Approximately 40% of couples who are having trouble conceiving will experience male factor infertility, creating a significant area of interest which is often overlooked by both couples and specialists. From a conventional medicine perspective, there are a several variables at play with respect to male factor infertility, including sperm parameters (morphology, motility, quantity and concentration), antisperm antibodies, varicoceles, and erectile dysfunction.

While conventional medicine will offer some ideas to benefit male reproductive health, all too often men are told that with IVF/ICSI, there is no need to change lifestyle or to make efforts for improvement – all of this can be bypassed through medical procedure. If they can isolate even one healthy sperm then that is all we need. We disagree. Chinese medicine diagnostic strategies are able to determine where the imbalance lies and address the root of the problem, and over time and with commitment we can see improvement.

Common patterns seen in clinic include Qi stagnation (causing heat), Damp Heat, Blood Stasis, and Qi and/or Blood deficiencies. Stress, diet and lifestyle choices often play a significant role for men with respect to reproductive and sperm health, so managing stress, altering diet and making healthier choices are essential to see improvement. In conjunction with acupuncture, amazing changes in overall health as seen through the lense of sperm parameters, can occur within a cycle of spermatogenesis (~3 months).

As Dr. Pentland reminds us in Being Fertile, “sperm is being used increasingly as a biomarker for health and potential risks to future health, so the little guys are our friends and should be treated with respect.”
A TCM plan recommends treatments covering 1-2 cycles of spermatogenesis (12-24 treatments over 3-6 months). This ensures that we can see results over a realistic time frame and also gives people the time and resources to maintain lifestyle and diet changes.

How can acupuncture and Chinese medicine help?

1. There is evidence to suggest that acupuncture has a positive effect on sperm counts, especially with respect to males with a history of genital tract inflammation.
2. Studies have shown acupuncture to improve sperm motility and morphology.
3. Abdominal electroacupuncture improves blood flow/circulation to the genitals. This may address the damaged microcirculation associated with varicoceles and aging.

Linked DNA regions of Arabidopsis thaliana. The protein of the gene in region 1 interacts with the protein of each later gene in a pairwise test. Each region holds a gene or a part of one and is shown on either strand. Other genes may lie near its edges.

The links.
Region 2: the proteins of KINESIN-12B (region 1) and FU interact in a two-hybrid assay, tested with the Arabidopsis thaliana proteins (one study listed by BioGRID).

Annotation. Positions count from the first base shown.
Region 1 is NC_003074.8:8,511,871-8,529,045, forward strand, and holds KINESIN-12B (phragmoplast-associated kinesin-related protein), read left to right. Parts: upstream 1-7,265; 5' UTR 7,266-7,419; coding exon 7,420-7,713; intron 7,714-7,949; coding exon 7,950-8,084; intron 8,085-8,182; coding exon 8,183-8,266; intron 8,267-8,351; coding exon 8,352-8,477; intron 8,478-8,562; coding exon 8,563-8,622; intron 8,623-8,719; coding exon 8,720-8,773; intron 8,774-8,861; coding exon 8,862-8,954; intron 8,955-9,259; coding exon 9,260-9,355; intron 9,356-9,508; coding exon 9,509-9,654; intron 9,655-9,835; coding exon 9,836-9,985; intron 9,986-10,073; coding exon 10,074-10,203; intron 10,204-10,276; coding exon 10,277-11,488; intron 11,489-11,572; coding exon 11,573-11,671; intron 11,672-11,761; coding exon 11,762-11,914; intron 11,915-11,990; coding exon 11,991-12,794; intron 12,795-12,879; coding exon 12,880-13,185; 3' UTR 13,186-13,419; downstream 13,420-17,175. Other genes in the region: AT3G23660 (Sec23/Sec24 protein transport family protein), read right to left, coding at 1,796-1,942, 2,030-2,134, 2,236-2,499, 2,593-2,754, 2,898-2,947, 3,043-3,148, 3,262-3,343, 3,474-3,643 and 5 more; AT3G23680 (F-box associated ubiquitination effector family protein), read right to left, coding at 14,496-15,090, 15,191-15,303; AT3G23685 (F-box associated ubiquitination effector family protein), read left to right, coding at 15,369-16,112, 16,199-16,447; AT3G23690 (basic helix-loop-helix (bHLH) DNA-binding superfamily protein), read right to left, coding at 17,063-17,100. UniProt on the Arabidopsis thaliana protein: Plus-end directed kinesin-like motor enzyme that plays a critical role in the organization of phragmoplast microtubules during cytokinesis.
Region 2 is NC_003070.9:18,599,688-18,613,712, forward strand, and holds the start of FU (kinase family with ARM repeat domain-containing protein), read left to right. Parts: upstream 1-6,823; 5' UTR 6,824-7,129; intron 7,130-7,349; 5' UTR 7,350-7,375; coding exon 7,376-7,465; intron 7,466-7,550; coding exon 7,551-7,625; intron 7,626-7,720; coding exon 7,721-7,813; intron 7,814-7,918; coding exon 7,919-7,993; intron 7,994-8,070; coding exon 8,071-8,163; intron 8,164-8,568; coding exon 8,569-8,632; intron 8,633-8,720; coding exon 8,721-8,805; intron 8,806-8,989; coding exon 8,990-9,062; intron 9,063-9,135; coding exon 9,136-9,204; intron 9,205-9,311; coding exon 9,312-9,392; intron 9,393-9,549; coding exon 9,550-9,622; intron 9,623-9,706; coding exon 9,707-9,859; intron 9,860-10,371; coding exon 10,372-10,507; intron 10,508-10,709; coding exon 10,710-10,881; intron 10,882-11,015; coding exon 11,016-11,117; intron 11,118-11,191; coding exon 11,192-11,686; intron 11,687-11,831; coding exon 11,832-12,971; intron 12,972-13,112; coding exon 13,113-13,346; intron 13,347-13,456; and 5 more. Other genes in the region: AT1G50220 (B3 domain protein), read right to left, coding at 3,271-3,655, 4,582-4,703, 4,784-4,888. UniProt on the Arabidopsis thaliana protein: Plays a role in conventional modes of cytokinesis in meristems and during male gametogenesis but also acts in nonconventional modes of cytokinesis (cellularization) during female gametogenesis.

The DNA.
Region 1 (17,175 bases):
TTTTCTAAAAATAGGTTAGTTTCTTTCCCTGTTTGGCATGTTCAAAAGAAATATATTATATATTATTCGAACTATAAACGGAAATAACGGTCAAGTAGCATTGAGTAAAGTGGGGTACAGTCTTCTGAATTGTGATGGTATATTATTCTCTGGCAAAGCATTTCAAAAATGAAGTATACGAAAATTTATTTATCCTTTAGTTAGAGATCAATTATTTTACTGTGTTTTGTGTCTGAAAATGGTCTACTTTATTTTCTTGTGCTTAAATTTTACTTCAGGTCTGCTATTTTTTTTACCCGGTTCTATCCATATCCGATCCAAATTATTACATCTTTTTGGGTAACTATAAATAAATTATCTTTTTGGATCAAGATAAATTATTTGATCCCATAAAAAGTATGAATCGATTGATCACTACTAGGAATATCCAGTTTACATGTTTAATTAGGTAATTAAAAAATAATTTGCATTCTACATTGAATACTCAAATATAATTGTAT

4. Individualized herbal formulas have been shown to rebalance reproductive hormones, and aid in resolving blood stasis in varicoceles.
5. Herbs have also been shown to improve sperm count, motility, and morphology, and have a positive effect on male immune infertility and antisperm antibodies.

Acupressure For daily Home Application:

Acupressure is a useful and accessible way to treat yourself at home or on the go. Apply pressure on the point with middle finger or thumbs, moving in a circular motion for about 1 minute 3 or 4 times a day on both sides. If you find that your fingers are getting weak or sore, you can substitute a golf ball, pencil eraser or other object.
GB34 – GallBladder 34 – YangLingQuan – “Yang Mound Spring”
This point is wonderful at moving Qi through the body, while it clears damp heat (an issue with men) and relieves joint and muscle pain.

Take home tips:

1. Men are half the problem and half the solution. Let’s not ever forget that a clear one half of the necessary genetic material is from the sperm, so creating the healthiest environment should be a priority for anyone.
2. DO NOT consume processed meats, especially while trying to conceive.
3. DO eat more fish and vegetables.
4. Avoid environmental toxins, including pesticides and solvents.
5. EXERCISE correlates with healthier sperm, always. Include lifting heavy things.
6. DO NOT smoke marijuana for at least 6 months, or until pregnant. It affects sperm count and sperm concentration. Also greatly reduce alcohol and caffeine intake.

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